Antarctica’s “Doomsday Glacier” is hanging “with its fingernails”

It is claimed that Thwaites Glacier – also known as “Doomsday Glacier”, due to the fact that it can raise sea level by several feet – is hanging “with its fingernails”.

Scientists have discovered that the base of the underwater glacier is eroding due to global warming, according to a study Published in Nature Geoscience.

“Thwaites is really sticking with its nails today,” said Robert Larter, a marine geophysicist who co-authored the study.

“And we should expect to see big changes on small time scales in the future – even from year to year – once the glacier retreats beyond a shallow rim at its bottom.”

The Thwaites Glacier in West Antarctica is roughly the size of Florida and could raise sea levels by about 16 feet if dropped into the ocean, which scientists speculated could lead to sea level rise. Happening within the next three years.

A new study released on Monday revealed that Antarctica’s “Doomsday Glacier” is hanging “by its fingernails.”
Reuters / NASA / Bulletin via Reuters

Researchers have monitored glacier stagnation since “as recently as the mid-20th century,” according to lead author Alistair Graham, and have recorded a rate of disintegration nearly double since the past decade.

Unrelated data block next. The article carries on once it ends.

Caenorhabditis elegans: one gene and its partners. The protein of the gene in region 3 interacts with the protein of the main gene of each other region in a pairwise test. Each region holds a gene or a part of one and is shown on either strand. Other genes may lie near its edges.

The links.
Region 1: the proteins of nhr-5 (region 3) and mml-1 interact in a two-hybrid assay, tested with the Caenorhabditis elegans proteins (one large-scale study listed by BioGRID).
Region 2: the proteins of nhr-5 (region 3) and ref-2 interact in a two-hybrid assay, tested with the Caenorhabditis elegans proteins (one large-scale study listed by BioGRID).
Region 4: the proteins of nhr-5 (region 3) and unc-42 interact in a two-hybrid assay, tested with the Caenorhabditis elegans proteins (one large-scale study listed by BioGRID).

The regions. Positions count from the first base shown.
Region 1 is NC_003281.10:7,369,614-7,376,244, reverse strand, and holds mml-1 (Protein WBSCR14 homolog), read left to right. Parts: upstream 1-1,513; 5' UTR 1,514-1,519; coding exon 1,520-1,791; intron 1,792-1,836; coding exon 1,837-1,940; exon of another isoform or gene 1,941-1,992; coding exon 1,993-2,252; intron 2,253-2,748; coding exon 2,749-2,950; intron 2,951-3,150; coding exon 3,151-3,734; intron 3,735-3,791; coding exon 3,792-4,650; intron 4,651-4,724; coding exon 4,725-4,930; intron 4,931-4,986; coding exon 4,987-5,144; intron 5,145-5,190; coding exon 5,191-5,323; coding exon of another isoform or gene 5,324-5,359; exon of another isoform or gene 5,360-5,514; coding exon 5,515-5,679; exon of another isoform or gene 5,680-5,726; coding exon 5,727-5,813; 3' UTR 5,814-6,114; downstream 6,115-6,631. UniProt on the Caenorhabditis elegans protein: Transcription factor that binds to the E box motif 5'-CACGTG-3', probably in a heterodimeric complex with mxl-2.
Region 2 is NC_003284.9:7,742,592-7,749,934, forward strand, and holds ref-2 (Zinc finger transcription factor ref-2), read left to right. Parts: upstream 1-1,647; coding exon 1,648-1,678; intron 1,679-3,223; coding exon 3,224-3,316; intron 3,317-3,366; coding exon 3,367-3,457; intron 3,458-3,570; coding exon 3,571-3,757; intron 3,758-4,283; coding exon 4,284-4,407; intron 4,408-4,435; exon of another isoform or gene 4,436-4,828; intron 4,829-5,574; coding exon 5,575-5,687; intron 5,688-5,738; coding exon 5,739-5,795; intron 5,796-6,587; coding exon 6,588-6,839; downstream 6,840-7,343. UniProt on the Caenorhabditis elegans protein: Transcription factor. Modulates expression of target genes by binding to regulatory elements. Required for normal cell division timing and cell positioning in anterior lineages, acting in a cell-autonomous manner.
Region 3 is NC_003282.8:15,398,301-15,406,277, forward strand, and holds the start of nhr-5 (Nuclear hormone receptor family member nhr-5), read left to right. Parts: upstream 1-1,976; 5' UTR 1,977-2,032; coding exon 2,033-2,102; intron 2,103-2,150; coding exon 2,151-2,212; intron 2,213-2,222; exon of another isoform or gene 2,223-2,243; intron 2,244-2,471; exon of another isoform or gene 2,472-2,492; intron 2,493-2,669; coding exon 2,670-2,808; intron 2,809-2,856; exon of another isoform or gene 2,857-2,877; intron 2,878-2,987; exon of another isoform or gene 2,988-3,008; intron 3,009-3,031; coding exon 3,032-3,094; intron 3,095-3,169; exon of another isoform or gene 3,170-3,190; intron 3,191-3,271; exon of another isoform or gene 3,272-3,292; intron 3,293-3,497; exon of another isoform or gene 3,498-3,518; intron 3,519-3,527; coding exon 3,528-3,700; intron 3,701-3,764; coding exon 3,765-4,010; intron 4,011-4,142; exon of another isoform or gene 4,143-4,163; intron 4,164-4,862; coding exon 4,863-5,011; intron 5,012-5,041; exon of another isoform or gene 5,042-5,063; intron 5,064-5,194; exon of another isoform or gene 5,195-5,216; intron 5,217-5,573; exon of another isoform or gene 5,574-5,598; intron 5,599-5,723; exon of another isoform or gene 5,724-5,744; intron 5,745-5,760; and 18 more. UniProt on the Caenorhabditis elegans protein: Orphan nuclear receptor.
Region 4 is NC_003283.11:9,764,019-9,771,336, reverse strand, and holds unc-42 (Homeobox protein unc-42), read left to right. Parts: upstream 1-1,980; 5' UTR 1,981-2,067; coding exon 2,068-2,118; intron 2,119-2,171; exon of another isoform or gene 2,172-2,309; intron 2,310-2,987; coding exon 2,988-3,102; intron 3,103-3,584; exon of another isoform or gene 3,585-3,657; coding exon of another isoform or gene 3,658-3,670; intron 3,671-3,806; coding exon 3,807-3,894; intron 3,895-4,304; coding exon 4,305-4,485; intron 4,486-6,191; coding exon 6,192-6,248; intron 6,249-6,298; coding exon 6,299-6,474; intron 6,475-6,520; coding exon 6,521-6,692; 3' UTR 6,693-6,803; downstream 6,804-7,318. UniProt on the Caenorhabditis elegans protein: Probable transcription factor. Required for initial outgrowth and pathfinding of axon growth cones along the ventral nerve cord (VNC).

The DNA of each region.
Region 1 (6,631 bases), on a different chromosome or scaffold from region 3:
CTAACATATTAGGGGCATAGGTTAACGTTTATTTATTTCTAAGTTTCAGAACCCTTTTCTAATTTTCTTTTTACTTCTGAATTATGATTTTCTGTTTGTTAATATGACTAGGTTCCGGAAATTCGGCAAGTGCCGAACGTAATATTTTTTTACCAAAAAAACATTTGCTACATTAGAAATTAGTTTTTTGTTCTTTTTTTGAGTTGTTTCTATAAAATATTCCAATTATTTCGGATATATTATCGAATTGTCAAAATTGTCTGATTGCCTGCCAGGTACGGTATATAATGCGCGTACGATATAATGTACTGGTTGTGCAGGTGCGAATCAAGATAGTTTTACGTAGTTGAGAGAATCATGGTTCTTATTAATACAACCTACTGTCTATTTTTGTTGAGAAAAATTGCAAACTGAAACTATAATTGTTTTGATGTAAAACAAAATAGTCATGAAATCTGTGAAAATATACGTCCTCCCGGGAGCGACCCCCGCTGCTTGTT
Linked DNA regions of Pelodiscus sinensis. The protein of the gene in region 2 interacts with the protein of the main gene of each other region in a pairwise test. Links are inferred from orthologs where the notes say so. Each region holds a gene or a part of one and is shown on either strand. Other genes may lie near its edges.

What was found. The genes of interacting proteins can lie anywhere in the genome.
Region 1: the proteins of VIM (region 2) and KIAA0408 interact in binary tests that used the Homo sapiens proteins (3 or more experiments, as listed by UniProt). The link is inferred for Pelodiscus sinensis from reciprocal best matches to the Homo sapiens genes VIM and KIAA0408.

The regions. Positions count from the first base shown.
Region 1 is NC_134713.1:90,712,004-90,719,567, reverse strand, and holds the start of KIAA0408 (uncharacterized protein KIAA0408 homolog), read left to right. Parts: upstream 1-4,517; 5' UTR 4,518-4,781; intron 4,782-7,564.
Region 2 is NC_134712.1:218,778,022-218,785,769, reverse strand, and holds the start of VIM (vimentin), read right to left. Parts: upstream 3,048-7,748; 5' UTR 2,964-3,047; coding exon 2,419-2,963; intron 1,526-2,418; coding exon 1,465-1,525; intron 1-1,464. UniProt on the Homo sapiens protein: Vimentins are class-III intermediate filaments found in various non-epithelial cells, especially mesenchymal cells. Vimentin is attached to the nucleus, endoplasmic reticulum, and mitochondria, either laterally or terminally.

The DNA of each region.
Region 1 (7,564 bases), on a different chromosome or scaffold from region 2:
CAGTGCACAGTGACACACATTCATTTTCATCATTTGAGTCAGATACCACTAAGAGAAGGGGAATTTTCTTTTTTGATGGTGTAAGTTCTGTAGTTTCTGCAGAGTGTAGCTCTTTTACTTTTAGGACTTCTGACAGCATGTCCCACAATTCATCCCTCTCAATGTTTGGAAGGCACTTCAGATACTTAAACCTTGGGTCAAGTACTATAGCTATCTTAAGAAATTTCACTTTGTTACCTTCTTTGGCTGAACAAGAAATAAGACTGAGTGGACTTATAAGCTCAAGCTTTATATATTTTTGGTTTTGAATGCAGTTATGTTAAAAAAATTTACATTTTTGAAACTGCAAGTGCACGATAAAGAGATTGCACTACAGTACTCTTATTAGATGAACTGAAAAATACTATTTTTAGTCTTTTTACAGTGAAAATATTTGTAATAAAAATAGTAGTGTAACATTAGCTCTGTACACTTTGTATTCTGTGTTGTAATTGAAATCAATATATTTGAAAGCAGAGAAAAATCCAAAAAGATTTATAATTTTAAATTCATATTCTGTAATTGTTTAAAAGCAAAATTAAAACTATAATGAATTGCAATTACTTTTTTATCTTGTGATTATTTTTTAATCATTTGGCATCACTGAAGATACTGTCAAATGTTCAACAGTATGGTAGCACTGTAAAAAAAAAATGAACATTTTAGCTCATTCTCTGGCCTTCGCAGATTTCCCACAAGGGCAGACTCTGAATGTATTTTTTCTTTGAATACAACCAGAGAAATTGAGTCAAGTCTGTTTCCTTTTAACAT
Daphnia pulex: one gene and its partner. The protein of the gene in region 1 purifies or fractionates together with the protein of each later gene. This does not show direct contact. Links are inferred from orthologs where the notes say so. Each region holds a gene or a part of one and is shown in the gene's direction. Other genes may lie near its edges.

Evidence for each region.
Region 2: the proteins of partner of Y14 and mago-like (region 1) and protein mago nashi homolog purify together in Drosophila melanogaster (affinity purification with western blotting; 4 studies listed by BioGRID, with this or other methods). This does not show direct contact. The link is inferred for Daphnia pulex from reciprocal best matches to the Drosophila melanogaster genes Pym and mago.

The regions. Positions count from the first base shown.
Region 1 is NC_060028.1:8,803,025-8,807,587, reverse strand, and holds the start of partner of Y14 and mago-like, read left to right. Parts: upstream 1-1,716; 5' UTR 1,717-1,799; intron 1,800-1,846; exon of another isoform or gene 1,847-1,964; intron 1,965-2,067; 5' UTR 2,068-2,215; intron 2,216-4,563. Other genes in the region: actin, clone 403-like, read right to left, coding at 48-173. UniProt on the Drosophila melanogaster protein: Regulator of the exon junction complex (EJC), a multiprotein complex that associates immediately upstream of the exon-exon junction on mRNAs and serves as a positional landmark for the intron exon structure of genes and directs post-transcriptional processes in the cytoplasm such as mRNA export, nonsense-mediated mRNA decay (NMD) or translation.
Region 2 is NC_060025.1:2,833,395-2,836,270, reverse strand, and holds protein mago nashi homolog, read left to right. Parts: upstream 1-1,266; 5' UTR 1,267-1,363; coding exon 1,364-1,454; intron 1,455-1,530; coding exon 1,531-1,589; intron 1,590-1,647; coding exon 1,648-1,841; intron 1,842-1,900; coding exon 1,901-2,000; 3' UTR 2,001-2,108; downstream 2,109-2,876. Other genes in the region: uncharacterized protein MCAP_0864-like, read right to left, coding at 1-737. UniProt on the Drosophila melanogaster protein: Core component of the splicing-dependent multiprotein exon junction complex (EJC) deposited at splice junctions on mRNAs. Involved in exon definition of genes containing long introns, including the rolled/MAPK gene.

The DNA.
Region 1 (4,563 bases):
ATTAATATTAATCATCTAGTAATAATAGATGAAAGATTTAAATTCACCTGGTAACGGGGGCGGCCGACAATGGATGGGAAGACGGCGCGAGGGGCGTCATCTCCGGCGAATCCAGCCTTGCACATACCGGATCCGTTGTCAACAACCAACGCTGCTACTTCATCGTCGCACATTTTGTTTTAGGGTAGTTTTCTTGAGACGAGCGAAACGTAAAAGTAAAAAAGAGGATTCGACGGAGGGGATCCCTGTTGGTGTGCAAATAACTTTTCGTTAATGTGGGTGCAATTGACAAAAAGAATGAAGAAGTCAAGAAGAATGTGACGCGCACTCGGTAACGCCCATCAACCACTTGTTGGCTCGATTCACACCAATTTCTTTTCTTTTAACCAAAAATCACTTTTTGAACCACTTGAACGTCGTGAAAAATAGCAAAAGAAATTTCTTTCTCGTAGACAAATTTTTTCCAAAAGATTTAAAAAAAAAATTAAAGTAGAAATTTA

Earlier this year, an international group of scientists Try to study the glacier In an effort to help stop the erosion, however, the group was thwarted by a piece of ice from the exhausted glacier.

The Thwaites Glacier is roughly the size of Florida and could raise sea levels about 16 feet if dropped into the ocean.
Thwaites Glacier is about the size of Florida and could raise sea level by about 16 feet if dropped into the ocean.
NASA / Zuma Wire / ZUMA24.com
According to scientists, it is likely that the glacier will fall into the sea within three years.
According to scientists, it is likely that the glacier will fall into the sea within three years.
ZUMAPRESS.com
A satellite image from the European Space Agency shows the position "Doomsday Glacier."
A satellite image from the European Space Agency showing the location of “Doomsday Glacier”.
Robert Larter/British Antarctic Survey, European Space Agency (ESA) via AP
Earlier this year, an international group of scientists attempted to study the glacier in an effort to help stop erosion.
Earlier this year, an international group of scientists attempted to study the glacier in an effort to help stop erosion.
ZUMAPRESS.com

It was “truly a once-in-a-lifetime task,” Graham stated, and he hopes the team will be able to return to the glacier soon – where scientists believe erosion was running at a slower pace before the study was published.

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“Just a small kick to the buttocks can lead to a big reaction,” Graham said.

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